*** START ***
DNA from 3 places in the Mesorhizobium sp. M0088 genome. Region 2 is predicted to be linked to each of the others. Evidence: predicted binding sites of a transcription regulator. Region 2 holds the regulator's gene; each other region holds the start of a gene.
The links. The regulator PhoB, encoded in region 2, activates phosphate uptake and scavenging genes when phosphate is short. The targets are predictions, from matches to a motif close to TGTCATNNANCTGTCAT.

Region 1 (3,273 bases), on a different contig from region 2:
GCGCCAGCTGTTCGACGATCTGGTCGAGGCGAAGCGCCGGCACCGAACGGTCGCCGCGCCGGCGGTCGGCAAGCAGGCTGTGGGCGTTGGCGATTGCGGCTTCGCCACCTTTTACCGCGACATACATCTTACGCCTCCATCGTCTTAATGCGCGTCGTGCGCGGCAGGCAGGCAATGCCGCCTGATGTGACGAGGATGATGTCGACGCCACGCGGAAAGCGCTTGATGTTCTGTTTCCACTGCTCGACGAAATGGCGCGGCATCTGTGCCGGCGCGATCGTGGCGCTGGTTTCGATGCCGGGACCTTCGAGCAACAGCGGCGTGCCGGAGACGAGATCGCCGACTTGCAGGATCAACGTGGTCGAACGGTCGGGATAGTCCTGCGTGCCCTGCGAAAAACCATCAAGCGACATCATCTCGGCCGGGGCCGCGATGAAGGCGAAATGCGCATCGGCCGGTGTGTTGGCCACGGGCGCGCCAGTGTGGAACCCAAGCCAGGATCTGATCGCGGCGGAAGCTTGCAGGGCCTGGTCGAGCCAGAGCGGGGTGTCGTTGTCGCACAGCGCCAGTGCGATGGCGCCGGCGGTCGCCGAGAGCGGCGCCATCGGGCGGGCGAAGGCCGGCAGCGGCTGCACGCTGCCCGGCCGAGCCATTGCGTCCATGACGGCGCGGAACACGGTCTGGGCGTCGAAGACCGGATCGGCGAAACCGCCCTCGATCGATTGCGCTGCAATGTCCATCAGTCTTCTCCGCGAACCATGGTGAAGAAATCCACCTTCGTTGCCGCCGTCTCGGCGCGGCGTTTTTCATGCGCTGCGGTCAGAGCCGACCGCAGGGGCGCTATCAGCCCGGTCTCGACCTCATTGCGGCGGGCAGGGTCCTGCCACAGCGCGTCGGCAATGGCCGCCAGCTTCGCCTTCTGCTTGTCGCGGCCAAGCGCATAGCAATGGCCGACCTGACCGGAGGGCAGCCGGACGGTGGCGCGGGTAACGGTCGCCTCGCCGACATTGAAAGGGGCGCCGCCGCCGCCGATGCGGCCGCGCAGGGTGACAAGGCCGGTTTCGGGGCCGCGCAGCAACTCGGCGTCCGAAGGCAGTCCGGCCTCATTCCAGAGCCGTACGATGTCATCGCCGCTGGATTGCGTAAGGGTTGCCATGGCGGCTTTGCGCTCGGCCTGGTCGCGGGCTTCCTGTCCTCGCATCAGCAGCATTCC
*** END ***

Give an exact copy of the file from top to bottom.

DNA from 3 places in the Mesorhizobium sp. M0088 genome. Region 2 is predicted to be linked to each of the others. Evidence: predicted binding sites of a transcription regulator. Region 2 holds the regulator's gene; each other region holds the start of a gene.
The links. The regulator PhoB, encoded in region 2, activates phosphate uptake and scavenging genes when phosphate is short. The targets are predictions, from matches to a motif close to TGTCATNNANCTGTCAT.

Region 1 (3,273 bases), on a different contig from region 2:
GCGCCAGCTGTTCGACGATCTGGTCGAGGCGAAGCGCCGGCACCGAACGGTCGCCGCGCCGGCGGTCGGCAAGCAGGCTGTGGGCGTTGGCGATTGCGGCTTCGCCACCTTTTACCGCGACATACATCTTACGCCTCCATCGTCTTAATGCGCGTCGTGCGCGGCAGGCAGGCAATGCCGCCTGATGTGACGAGGATGATGTCGACGCCACGCGGAAAGCGCTTGATGTTCTGTTTCCACTGCTCGACGAAATGGCGCGGCATCTGTGCCGGCGCGATCGTGGCGCTGGTTTCGATGCCGGGACCTTCGAGCAACAGCGGCGTGCCGGAGACGAGATCGCCGACTTGCAGGATCAACGTGGTCGAACGGTCGGGATAGTCCTGCGTGCCCTGCGAAAAACCATCAAGCGACATCATCTCGGCCGGGGCCGCGATGAAGGCGAAATGCGCATCGGCCGGTGTGTTGGCCACGGGCGCGCCAGTGTGGAACCCAAGCCAGGATCTGATCGCGGCGGAAGCTTGCAGGGCCTGGTCGAGCCAGAGCGGGGTGTCGTTGTCGCACAGCGCCAGTGCGATGGCGCCGGCGGTCGCCGAGAGCGGCGCCATCGGGCGGGCGAAGGCCGGCAGCGGCTGCACGCTGCCCGGCCGAGCCATTGCGTCCATGACGGCGCGGAACACGGTCTGGGCGTCGAAGACCGGATCGGCGAAACCGCCCTCGATCGATTGCGCTGCAATGTCCATCAGTCTTCTCCGCGAACCATGGTGAAGAAATCCACCTTCGTTGCCGCCGTCTCGGCGCGGCGTTTTTCATGCGCTGCGGTCAGAGCCGACCGCAGGGGCGCTATCAGCCCGGTCTCGACCTCATTGCGGCGGGCAGGGTCCTGCCACAGCGCGTCGGCAATGGCCGCCAGCTTCGCCTTCTGCTTGTCGCGGCCAAGCGCATAGCAATGGCCGACCTGACCGGAGGGCAGCCGGACGGTGGCGCGGGTAACGGTCGCCTCGCCGACATTGAAAGGGGCGCCGCCGCCGCCGATGCGGCCGCGCAGGGTGACAAGGCCGGTTTCGGGGCCGCGCAGCAACTCGGCGTCCGAAGGCAGTCCGGCCTCATTCCAGAGCCGTACGATGTCATCGCCGCTGGATTGCGTAAGGGTTGCCATGGCGGCTTTGCGCTCGGCCTGGTCGCGGGCTTCCTGTCCTCGCATCAGCAGCATTCC